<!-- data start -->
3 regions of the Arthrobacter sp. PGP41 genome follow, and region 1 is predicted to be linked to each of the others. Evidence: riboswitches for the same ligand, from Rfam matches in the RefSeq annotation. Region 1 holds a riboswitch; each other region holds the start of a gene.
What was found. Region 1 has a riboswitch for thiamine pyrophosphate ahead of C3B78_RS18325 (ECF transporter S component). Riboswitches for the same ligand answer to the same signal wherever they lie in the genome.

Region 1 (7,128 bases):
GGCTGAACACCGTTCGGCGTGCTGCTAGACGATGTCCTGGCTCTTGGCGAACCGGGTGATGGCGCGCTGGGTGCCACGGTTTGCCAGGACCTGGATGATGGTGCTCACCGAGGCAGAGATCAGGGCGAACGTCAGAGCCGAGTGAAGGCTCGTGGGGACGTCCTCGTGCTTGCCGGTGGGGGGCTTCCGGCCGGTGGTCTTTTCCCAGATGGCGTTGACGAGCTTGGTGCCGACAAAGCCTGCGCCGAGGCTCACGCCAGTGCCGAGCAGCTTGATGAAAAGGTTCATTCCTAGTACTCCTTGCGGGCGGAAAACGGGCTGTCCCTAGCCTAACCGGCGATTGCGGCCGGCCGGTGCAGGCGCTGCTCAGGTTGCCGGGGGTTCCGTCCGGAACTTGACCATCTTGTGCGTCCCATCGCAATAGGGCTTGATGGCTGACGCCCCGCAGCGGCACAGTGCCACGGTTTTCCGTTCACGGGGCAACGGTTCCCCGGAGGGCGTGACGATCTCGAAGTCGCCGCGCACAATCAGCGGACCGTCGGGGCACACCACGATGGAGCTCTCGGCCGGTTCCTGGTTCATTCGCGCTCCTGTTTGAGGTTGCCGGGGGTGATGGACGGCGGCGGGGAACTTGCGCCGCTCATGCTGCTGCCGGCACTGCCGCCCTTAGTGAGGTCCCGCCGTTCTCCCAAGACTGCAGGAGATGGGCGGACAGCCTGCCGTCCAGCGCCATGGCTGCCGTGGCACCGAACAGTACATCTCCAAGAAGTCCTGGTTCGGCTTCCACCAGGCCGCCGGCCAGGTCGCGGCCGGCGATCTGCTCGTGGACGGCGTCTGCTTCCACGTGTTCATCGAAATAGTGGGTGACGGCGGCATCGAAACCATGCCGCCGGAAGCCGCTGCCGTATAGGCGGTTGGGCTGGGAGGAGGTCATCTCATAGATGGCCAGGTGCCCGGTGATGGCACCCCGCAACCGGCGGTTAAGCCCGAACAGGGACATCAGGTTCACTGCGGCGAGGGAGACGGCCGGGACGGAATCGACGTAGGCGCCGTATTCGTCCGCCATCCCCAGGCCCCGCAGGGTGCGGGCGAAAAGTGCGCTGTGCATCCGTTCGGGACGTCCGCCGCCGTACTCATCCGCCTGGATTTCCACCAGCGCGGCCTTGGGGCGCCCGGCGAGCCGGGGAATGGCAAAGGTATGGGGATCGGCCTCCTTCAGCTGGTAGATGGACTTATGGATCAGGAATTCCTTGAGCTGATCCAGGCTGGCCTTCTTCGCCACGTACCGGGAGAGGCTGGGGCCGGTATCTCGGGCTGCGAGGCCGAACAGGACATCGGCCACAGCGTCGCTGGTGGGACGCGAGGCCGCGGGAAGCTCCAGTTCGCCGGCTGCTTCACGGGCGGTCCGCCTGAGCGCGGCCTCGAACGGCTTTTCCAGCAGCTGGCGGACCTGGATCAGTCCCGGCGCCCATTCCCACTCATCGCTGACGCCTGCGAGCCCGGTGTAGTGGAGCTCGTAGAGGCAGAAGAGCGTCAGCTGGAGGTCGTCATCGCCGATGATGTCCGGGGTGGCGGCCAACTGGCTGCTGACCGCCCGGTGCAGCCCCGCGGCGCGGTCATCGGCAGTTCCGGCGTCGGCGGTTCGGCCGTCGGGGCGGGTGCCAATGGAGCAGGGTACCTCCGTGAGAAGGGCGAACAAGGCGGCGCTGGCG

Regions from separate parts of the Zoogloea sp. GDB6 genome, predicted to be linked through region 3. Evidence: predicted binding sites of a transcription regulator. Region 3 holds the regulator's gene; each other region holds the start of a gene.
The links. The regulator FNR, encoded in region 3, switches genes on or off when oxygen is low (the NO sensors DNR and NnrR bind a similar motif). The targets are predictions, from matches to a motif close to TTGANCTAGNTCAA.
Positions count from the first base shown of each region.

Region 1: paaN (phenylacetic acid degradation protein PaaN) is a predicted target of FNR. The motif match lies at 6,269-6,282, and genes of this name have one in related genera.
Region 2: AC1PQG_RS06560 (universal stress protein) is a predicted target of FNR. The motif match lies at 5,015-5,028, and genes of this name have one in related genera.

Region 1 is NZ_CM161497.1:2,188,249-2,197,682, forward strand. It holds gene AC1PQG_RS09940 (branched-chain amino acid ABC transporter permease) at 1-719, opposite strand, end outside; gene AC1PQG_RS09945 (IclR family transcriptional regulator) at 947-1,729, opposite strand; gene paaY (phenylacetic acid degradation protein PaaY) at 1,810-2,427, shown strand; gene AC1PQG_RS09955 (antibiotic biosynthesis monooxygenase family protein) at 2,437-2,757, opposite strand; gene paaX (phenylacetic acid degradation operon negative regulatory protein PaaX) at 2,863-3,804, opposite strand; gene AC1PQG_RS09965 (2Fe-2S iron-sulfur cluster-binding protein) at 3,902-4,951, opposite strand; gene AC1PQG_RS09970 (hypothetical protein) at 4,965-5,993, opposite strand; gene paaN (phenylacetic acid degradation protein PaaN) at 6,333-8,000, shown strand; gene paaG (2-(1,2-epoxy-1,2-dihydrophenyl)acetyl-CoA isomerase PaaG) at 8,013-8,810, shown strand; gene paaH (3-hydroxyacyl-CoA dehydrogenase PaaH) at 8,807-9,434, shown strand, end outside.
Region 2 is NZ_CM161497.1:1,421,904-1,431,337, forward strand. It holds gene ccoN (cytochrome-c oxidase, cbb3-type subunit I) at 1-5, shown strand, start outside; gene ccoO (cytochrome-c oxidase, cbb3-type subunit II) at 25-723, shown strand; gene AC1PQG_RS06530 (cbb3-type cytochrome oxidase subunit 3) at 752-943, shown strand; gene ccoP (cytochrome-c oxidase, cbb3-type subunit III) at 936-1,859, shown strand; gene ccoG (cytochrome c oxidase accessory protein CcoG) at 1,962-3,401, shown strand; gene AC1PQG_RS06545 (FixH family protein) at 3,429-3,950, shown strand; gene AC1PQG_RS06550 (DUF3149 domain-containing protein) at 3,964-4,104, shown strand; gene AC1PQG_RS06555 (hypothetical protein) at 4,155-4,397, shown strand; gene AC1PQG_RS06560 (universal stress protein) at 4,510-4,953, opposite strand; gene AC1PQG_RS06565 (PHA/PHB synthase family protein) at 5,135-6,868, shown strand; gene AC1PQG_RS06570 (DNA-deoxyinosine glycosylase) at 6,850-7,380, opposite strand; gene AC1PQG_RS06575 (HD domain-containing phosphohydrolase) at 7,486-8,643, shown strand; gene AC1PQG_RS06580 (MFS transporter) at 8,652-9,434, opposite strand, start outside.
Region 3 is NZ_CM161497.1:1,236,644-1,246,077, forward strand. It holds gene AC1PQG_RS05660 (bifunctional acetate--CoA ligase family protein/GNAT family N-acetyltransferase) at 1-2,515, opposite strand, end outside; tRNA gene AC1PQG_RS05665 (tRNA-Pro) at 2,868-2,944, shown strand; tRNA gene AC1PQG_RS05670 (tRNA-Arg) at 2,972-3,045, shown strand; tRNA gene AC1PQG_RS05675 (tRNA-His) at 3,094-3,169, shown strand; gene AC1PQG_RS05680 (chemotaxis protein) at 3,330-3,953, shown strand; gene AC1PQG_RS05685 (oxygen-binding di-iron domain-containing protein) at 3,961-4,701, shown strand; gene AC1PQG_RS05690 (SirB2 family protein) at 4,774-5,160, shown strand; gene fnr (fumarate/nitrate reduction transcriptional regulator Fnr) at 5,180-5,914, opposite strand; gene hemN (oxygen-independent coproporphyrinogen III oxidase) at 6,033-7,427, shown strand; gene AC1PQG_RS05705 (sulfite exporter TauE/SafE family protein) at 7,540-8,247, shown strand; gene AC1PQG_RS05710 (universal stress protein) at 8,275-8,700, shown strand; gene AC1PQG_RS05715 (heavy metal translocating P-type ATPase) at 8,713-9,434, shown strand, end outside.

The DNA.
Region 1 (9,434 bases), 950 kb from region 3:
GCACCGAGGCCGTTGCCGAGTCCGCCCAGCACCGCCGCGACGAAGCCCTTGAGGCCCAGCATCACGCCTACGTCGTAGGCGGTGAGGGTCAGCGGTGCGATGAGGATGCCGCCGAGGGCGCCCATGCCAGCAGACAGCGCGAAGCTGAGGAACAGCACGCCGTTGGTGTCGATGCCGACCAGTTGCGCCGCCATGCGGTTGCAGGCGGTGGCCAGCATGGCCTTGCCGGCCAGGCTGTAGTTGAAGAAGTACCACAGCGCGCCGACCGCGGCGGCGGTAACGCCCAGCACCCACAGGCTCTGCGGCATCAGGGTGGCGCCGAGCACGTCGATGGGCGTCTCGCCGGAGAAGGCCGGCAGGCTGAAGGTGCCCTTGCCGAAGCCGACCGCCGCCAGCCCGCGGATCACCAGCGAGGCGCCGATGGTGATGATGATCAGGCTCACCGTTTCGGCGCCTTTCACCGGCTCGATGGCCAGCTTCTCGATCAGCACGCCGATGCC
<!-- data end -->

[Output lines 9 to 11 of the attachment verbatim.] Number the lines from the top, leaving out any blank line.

Region 2: AC1PQG_RS06560 (universal stress protein) is a predicted target of FNR. The motif match lies at 5,015-5,028, and genes of this name have one in related genera.

Region 1 is NZ_CM161497.1:2,188,249-2,197,682, forward strand. It holds gene AC1PQG_RS09940 (branched-chain amino acid ABC transporter permease) at 1-719, opposite strand, end outside; gene AC1PQG_RS09945 (IclR family transcriptional regulator) at 947-1,729, opposite strand; gene paaY (phenylacetic acid degradation protein PaaY) at 1,810-2,427, shown strand; gene AC1PQG_RS09955 (antibiotic biosynthesis monooxygenase family protein) at 2,437-2,757, opposite strand; gene paaX (phenylacetic acid degradation operon negative regulatory protein PaaX) at 2,863-3,804, opposite strand; gene AC1PQG_RS09965 (2Fe-2S iron-sulfur cluster-binding protein) at 3,902-4,951, opposite strand; gene AC1PQG_RS09970 (hypothetical protein) at 4,965-5,993, opposite strand; gene paaN (phenylacetic acid degradation protein PaaN) at 6,333-8,000, shown strand; gene paaG (2-(1,2-epoxy-1,2-dihydrophenyl)acetyl-CoA isomerase PaaG) at 8,013-8,810, shown strand; gene paaH (3-hydroxyacyl-CoA dehydrogenase PaaH) at 8,807-9,434, shown strand, end outside.
Region 2 is NZ_CM161497.1:1,421,904-1,431,337, forward strand. It holds gene ccoN (cytochrome-c oxidase, cbb3-type subunit I) at 1-5, shown strand, start outside; gene ccoO (cytochrome-c oxidase, cbb3-type subunit II) at 25-723, shown strand; gene AC1PQG_RS06530 (cbb3-type cytochrome oxidase subunit 3) at 752-943, shown strand; gene ccoP (cytochrome-c oxidase, cbb3-type subunit III) at 936-1,859, shown strand; gene ccoG (cytochrome c oxidase accessory protein CcoG) at 1,962-3,401, shown strand; gene AC1PQG_RS06545 (FixH family protein) at 3,429-3,950, shown strand; gene AC1PQG_RS06550 (DUF3149 domain-containing protein) at 3,964-4,104, shown strand; gene AC1PQG_RS06555 (hypothetical protein) at 4,155-4,397, shown strand; gene AC1PQG_RS06560 (universal stress protein) at 4,510-4,953, opposite strand; gene AC1PQG_RS06565 (PHA/PHB synthase family protein) at 5,135-6,868, shown strand; gene AC1PQG_RS06570 (DNA-deoxyinosine glycosylase) at 6,850-7,380, opposite strand; gene AC1PQG_RS06575 (HD domain-containing phosphohydrolase) at 7,486-8,643, shown strand; gene AC1PQG_RS06580 (MFS transporter) at 8,652-9,434, opposite strand, start outside.